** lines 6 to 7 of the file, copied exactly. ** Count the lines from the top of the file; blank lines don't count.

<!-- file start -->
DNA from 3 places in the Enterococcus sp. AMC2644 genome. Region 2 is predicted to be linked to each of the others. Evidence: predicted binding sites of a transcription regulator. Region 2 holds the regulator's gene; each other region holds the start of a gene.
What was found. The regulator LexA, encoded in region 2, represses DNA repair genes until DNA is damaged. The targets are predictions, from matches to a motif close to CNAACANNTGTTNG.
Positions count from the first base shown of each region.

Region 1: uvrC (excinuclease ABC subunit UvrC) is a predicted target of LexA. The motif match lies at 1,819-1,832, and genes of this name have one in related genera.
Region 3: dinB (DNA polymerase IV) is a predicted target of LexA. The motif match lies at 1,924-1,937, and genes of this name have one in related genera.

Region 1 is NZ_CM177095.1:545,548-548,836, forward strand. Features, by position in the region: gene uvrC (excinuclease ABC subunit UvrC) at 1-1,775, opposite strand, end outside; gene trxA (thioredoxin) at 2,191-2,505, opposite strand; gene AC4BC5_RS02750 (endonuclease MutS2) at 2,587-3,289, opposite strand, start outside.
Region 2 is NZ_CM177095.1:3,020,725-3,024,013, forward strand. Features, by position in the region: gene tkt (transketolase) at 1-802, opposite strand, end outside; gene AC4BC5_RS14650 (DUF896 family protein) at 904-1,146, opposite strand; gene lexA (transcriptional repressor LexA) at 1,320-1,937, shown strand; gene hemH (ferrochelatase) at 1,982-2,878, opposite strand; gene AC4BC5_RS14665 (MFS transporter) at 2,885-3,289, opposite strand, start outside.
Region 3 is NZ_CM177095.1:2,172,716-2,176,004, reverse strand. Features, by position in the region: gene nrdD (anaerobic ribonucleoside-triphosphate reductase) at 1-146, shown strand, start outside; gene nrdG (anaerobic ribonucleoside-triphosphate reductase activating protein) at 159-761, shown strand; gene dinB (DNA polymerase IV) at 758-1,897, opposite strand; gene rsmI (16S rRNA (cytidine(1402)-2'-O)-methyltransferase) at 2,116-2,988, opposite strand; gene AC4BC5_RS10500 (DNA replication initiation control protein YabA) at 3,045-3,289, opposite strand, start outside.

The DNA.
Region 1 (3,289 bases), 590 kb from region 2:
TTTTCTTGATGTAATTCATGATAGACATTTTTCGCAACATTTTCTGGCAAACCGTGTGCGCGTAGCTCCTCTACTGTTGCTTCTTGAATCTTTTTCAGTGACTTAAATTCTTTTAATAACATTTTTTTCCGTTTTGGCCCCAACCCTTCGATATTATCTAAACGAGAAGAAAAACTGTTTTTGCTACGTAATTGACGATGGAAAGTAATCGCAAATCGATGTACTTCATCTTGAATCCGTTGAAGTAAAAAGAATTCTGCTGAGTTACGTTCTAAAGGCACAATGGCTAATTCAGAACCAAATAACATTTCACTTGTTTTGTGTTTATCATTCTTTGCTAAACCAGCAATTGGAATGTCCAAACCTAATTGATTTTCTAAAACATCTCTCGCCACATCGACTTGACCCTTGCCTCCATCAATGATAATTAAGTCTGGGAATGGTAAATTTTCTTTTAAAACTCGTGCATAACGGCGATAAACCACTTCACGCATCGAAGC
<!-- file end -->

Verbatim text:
Region 1 is NZ_CM177095.1:545,548-548,836, forward strand. Features, by position in the region: gene uvrC (excinuclease ABC subunit UvrC) at 1-1,775, opposite strand, end outside; gene trxA (thioredoxin) at 2,191-2,505, opposite strand; gene AC4BC5_RS02750 (endonuclease MutS2) at 2,587-3,289, opposite strand, start outside.
Region 2 is NZ_CM177095.1:3,020,725-3,024,013, forward strand. Features, by position in the region: gene tkt (transketolase) at 1-802, opposite strand, end outside; gene AC4BC5_RS14650 (DUF896 family protein) at 904-1,146, opposite strand; gene lexA (transcriptional repressor LexA) at 1,320-1,937, shown strand; gene hemH (ferrochelatase) at 1,982-2,878, opposite strand; gene AC4BC5_RS14665 (MFS transporter) at 2,885-3,289, opposite strand, start outside.